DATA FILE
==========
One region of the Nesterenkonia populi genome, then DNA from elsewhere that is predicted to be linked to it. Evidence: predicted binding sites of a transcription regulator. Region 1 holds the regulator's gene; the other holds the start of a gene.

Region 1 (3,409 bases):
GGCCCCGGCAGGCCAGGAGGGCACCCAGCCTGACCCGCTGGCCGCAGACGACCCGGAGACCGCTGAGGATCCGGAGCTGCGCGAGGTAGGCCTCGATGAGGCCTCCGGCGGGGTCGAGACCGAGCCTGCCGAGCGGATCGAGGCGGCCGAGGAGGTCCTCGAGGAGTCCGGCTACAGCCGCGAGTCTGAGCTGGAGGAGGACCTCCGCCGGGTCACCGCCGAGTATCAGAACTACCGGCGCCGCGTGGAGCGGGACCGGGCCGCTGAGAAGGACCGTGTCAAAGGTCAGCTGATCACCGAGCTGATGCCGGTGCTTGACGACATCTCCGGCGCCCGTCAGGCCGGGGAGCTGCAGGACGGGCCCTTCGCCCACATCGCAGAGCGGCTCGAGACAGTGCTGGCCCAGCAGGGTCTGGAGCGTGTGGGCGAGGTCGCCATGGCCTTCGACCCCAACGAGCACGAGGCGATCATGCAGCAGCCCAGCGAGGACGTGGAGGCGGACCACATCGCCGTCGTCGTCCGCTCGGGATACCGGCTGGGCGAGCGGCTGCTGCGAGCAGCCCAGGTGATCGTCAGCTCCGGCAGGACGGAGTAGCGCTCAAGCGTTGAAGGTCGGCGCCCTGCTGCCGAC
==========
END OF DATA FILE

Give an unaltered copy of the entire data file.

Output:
One region of the Nesterenkonia populi genome, then DNA from elsewhere that is predicted to be linked to it. Evidence: predicted binding sites of a transcription regulator. Region 1 holds the regulator's gene; the other holds the start of a gene.

Region 1 (3,409 bases):
GGCCCCGGCAGGCCAGGAGGGCACCCAGCCTGACCCGCTGGCCGCAGACGACCCGGAGACCGCTGAGGATCCGGAGCTGCGCGAGGTAGGCCTCGATGAGGCCTCCGGCGGGGTCGAGACCGAGCCTGCCGAGCGGATCGAGGCGGCCGAGGAGGTCCTCGAGGAGTCCGGCTACAGCCGCGAGTCTGAGCTGGAGGAGGACCTCCGCCGGGTCACCGCCGAGTATCAGAACTACCGGCGCCGCGTGGAGCGGGACCGGGCCGCTGAGAAGGACCGTGTCAAAGGTCAGCTGATCACCGAGCTGATGCCGGTGCTTGACGACATCTCCGGCGCCCGTCAGGCCGGGGAGCTGCAGGACGGGCCCTTCGCCCACATCGCAGAGCGGCTCGAGACAGTGCTGGCCCAGCAGGGTCTGGAGCGTGTGGGCGAGGTCGCCATGGCCTTCGACCCCAACGAGCACGAGGCGATCATGCAGCAGCCCAGCGAGGACGTGGAGGCGGACCACATCGCCGTCGTCGTCCGCTCGGGATACCGGCTGGGCGAGCGGCTGCTGCGAGCAGCCCAGGTGATCGTCAGCTCCGGCAGGACGGAGTAGCGCTCAAGCGTTGAAGGTCGGCGCCCTGCTGCCGAC